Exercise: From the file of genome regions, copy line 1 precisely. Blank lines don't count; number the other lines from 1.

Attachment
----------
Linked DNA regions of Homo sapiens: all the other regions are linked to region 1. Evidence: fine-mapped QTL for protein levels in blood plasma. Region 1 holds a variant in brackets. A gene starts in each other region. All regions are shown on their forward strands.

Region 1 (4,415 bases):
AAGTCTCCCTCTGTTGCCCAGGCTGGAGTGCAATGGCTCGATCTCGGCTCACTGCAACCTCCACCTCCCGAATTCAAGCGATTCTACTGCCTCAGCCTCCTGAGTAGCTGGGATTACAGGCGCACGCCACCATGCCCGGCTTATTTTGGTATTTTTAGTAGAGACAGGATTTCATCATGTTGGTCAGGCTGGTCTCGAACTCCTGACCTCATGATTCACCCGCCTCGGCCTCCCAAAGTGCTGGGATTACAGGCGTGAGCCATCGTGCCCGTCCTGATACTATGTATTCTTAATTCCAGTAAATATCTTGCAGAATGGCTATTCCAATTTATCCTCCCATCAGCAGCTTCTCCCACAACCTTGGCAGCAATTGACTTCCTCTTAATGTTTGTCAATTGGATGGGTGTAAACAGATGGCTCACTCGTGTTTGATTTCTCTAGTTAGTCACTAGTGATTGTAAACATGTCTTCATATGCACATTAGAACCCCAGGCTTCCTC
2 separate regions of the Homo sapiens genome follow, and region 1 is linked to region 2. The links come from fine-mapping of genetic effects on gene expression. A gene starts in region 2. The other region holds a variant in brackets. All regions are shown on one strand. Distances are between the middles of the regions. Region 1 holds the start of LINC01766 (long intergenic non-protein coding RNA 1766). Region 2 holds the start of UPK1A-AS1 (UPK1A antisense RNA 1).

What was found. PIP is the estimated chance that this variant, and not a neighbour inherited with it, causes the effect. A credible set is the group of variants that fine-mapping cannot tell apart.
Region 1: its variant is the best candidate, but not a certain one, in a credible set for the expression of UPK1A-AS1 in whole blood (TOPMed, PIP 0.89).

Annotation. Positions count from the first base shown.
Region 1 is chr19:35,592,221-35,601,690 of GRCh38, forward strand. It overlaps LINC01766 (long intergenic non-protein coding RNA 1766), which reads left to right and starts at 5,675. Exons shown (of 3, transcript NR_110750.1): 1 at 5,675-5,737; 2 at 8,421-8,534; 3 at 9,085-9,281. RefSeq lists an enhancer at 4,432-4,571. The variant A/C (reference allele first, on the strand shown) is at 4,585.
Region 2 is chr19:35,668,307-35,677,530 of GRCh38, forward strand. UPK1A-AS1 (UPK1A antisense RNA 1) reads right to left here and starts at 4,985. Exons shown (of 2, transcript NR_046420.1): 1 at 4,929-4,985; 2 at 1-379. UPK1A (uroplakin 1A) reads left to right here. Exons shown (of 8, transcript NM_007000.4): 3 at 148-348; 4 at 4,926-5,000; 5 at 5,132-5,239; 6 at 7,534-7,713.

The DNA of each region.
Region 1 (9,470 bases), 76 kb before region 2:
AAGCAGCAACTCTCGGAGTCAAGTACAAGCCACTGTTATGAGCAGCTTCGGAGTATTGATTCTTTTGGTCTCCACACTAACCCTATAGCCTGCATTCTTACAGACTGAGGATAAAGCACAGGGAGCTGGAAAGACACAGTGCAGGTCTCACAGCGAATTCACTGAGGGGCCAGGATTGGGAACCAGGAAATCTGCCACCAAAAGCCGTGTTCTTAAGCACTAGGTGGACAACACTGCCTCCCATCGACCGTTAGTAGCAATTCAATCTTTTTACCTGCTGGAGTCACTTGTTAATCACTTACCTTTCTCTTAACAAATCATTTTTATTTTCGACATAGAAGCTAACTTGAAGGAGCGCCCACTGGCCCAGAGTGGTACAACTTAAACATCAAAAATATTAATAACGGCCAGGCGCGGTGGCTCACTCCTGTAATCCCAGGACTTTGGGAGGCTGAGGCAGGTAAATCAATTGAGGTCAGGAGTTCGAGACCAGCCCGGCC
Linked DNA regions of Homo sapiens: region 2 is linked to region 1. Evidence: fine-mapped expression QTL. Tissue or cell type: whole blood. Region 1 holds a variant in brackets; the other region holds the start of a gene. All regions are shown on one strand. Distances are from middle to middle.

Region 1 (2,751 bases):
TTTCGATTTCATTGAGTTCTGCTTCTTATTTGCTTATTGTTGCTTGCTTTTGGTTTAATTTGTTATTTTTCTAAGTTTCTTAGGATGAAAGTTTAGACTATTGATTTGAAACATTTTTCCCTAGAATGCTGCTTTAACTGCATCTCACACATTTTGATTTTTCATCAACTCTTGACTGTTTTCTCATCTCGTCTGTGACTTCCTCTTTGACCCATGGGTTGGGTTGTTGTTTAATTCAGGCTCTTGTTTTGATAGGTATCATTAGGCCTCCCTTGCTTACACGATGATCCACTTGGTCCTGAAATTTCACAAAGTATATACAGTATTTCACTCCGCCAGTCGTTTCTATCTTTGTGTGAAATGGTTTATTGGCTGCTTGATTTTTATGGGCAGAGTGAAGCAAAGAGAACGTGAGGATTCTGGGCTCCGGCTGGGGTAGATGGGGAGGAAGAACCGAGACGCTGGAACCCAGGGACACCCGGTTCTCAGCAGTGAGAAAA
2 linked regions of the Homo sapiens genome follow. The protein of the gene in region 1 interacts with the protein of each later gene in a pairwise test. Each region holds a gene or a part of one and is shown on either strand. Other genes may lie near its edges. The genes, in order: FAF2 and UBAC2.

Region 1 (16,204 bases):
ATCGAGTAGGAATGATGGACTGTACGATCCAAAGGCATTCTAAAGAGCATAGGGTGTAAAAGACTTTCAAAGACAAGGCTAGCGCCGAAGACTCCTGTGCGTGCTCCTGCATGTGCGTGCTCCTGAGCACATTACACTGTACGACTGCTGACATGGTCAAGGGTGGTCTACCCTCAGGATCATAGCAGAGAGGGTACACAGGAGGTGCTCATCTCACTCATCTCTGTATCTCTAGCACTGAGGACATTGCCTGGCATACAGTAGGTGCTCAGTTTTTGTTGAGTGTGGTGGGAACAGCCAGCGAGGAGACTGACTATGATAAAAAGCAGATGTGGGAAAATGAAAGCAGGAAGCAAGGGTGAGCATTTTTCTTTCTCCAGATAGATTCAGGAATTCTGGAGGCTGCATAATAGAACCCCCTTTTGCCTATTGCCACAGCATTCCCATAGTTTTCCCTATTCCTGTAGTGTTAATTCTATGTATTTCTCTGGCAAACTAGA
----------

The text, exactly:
Linked DNA regions of Homo sapiens: all the other regions are linked to region 1. Evidence: fine-mapped QTL for protein levels in blood plasma. Region 1 holds a variant in brackets. A gene starts in each other region. All regions are shown on their forward strands.